A user on Weibo, a Chinese social network, is claiming to have “successfully identified more than 100,000 young ladies” in the adult industry “on a global scale” by using newly developed facial recognition software that captures images found on social media and “cross-references” them with faces seen in (mostly amateur) adult videos.
A Germany-based Chinese programmer said he and some friends have identified 100k porn actresses from around the world, cross-referencing faces in porn videos with social media profile pictures. The goal is to help others check whether their girlfriends ever acted in those films. pic.twitter.com/TOuUBTqXOP
— Yiqin Fu (@yiqinfu) May 28, 2019
So far, there has been no actual evidence the user was able to accomplish this, besides a barren GitLab page.
Tech website Motherboard contacted the man over Weibo’s chat feature and asked for proof of his claims. He responded and said a “database schema” and “technical details” will be released next week, but did not comment further.
Soraya Chemaly, the author of ‘Rage Becomes Her,’ chimed in on Twitter and described the revelation of software being used to identify adult film actresses, who otherwise want to remain anonymous or use pseudonyms to mask their real identities, as “horrendous”:
This is horrendous and a pitch-perfect example of how these systems, globally, enable male dominance. Surveillance, impersonation, extortion, misinformation all happen to women first and then move to the public sphere, where, once men are affected, it starts to get attention. https://t.co/oPhe4WMi06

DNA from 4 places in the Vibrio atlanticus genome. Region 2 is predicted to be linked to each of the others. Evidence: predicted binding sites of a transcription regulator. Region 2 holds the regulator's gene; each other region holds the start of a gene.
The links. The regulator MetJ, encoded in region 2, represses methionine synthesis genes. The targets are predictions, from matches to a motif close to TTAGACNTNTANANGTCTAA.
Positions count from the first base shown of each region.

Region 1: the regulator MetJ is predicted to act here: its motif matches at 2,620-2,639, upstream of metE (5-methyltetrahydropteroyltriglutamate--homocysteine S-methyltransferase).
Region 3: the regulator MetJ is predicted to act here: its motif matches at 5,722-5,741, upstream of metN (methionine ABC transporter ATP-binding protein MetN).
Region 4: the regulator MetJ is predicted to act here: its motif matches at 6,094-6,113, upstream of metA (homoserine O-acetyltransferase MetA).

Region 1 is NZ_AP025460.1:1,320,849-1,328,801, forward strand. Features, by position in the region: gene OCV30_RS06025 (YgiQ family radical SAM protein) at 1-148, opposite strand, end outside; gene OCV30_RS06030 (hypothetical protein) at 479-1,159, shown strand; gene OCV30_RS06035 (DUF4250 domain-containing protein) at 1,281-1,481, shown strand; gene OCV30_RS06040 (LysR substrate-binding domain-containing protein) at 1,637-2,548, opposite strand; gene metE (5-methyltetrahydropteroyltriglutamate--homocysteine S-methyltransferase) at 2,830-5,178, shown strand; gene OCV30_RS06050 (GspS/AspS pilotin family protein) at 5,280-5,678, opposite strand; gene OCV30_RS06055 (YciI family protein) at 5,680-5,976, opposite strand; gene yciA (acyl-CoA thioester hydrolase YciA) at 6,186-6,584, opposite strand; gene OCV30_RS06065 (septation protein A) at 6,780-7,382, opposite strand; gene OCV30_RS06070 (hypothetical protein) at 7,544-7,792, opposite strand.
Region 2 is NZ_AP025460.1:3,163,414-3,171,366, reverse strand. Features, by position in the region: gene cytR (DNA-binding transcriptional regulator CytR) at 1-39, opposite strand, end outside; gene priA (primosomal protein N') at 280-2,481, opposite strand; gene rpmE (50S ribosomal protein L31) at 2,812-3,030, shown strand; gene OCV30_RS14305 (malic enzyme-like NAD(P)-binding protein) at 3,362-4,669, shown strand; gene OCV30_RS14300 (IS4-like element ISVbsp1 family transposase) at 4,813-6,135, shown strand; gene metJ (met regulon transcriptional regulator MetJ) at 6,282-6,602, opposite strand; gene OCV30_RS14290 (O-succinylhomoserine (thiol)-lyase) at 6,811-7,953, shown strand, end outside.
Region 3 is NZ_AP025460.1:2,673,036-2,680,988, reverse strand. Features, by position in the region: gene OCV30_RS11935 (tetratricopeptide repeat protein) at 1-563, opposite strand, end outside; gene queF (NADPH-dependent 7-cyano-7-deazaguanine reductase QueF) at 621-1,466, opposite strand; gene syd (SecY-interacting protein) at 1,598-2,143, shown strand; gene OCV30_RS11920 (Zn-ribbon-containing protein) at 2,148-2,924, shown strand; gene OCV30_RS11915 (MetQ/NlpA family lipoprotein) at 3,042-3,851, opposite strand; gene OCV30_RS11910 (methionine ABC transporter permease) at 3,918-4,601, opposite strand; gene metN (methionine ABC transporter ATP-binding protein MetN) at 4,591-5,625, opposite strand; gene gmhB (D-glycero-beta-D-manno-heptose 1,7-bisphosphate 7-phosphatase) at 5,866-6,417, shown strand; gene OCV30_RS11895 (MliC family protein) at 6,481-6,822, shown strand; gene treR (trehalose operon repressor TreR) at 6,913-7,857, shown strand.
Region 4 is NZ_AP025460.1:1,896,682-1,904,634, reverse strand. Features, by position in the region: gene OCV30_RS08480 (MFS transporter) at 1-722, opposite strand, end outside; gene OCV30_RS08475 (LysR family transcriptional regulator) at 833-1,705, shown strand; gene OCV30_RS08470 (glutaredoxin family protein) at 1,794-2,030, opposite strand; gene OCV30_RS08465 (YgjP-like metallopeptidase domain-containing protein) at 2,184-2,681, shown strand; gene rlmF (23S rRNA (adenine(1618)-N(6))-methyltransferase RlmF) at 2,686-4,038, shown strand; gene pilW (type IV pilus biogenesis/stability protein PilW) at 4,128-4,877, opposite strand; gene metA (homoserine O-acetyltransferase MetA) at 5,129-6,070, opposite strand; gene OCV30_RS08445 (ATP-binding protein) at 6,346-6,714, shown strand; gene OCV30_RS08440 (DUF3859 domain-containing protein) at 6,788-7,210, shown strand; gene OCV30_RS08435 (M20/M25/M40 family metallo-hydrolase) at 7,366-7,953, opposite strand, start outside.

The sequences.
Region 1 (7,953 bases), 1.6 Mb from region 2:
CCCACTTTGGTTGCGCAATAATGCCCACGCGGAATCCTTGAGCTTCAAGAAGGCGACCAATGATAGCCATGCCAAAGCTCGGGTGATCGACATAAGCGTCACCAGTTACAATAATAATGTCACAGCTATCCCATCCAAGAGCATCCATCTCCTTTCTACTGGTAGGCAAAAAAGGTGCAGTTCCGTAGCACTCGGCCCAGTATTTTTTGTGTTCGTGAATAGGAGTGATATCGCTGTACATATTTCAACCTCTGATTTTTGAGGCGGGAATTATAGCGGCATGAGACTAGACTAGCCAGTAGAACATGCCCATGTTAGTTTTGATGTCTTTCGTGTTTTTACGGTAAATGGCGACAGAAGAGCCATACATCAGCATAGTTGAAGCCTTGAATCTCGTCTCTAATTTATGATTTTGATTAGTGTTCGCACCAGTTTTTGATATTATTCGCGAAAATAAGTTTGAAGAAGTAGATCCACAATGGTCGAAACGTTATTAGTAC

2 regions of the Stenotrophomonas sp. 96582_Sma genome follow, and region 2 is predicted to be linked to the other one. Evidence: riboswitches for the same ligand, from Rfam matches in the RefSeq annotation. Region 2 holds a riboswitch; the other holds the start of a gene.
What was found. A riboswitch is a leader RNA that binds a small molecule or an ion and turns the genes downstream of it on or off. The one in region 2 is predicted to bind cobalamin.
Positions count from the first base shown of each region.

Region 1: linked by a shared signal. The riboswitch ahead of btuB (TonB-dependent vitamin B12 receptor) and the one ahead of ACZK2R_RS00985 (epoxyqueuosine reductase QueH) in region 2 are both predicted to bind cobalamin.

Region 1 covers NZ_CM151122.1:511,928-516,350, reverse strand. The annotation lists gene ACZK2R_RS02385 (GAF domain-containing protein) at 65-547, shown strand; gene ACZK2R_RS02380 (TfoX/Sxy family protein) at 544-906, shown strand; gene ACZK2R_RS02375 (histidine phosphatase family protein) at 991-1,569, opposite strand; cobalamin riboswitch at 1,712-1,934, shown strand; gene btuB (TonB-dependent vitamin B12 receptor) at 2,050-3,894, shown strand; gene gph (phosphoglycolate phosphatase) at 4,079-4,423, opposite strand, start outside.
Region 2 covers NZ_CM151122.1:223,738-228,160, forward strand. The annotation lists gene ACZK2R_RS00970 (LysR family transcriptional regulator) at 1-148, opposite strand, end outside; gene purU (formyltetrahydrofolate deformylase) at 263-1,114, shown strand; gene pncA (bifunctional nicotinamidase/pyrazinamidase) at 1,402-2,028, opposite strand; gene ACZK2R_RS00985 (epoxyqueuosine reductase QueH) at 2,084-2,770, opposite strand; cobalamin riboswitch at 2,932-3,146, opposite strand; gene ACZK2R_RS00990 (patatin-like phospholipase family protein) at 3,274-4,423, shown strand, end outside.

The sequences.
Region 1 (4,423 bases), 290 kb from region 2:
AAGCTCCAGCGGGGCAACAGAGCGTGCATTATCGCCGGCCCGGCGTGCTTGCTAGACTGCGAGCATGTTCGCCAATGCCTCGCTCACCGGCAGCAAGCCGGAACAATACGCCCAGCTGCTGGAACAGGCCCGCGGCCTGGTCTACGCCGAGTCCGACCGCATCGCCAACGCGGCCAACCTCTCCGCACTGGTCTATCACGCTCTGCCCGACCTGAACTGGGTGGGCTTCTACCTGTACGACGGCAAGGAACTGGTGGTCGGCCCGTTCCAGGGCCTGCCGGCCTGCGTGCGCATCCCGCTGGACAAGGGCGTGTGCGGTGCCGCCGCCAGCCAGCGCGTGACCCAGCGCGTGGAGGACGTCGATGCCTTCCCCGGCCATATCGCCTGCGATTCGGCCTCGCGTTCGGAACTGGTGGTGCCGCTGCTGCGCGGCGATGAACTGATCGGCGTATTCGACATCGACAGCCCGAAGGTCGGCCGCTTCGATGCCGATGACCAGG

— Soraya Chemaly (@schemaly) May 28, 2019
Academics in feminist studies and machine learning have decried the alleged development as “algorithmically-targeted harassment.”
During a series of discussions regarding the Weibo user’s software, the topic of deepfakes, or a technique for human image synthesis based on artificial intelligence, was brought up in the context of AI having been used to swap faces of female celebrities onto the bodies of adult performers.
Motherboard claims the use of machine learning in this capacity extorts “women’s bodily autonomy” and is a form of “deep misogyny.”
University of Maryland law professor Danielle Citron called the idea of using tech to essentially doxx adult film performers a “painfully bad idea”:
— Danielle Citron (@daniellecitron) May 28, 2019
While it is entirely possible for someone knowledgeable in the field of programming and machine learning to have developed such facial recognition software, experts say it would take a tremendous amount of effort and there would be “no guarantee of quality.”
We will just have to wait and see if the Weibo user comes through and provides solid proof he’s achieved something that will undoubtedly affect the adult film industry one way or another.
Main Image Credit: Smart Cities World
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